Liberal Leader Justin Trudeau rallied supporters at the Bard and Banker pub on Sunday night ahead of what pollsters predict could be an historic finish in battleground B.C.
“Such an incredible corner of the country,” Trudeau told the packed house of Liberal candidates and supporters.
“I couldn’t imagine a better place to wrap up this campaign than with all of you.”
There's a lot going on in this election, he said, with a lot of attacks and a lot said. “Andrew Scheer seems to want to make you think this election is about me. This election isn't about me. This election is about you. This election is about Canadians. This election is about our future and our kids’ future.”
Trudeau said the Liberal government was “just getting started.”
On Monday, "I need all of you and all of your friends to get out and vote," said the Liberal leader, who visited Saanich at the start of the campaign.
“Mobilize the vote. Make sure Liberals and progressives get out to vote and show that we are a country, ambitious and looking towards the future and ready tomorrow night to choose forward.”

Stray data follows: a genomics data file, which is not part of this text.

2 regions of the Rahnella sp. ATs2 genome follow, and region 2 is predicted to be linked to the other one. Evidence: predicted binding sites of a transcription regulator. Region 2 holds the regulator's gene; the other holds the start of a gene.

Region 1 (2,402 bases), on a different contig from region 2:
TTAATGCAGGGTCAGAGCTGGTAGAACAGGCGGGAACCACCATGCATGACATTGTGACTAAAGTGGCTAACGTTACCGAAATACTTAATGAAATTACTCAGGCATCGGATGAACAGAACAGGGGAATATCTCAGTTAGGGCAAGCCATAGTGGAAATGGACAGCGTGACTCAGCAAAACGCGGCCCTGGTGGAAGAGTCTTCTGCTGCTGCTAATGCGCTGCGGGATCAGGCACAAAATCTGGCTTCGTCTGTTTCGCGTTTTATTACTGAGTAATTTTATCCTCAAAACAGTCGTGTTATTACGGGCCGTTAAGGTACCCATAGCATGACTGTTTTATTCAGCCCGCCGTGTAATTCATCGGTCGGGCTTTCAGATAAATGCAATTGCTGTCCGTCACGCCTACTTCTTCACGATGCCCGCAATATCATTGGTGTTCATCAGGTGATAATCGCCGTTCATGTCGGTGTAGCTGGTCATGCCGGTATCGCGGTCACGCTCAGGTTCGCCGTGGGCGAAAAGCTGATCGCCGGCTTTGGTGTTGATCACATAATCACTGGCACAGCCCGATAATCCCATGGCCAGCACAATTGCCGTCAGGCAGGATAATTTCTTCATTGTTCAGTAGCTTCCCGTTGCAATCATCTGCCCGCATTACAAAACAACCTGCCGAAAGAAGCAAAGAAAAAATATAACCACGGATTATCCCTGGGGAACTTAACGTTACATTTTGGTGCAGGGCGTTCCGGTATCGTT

The Liberals and Conservatives are locked in a dead heat federally. Aggregated polls had the Conservatives at 32.0 per cent and the Liberals at 31.8 on Sunday.
“We haven’t seen an election this close easily in a generation — 30 or 40 years we haven’t seen anything this close,” said David Black, a Royal Roads University political analyst.
“This is where the outcome will arguably be defined,” Black said. “B.C., as unlikely as it is, may be the place where the shape of this government is ultimately decided, whether it’s a Conservative or Liberal minority given that the two largest parties are essentially tied here” a day before votes are cast.
The fact that Trudeau as well as Conservative Leader Andrew Scheer, NDP Leader Jagmeet Singh and Green Leader Elizabeth May all campaigned in B.C. on Sunday testifies to the province’s crucial role, Black said.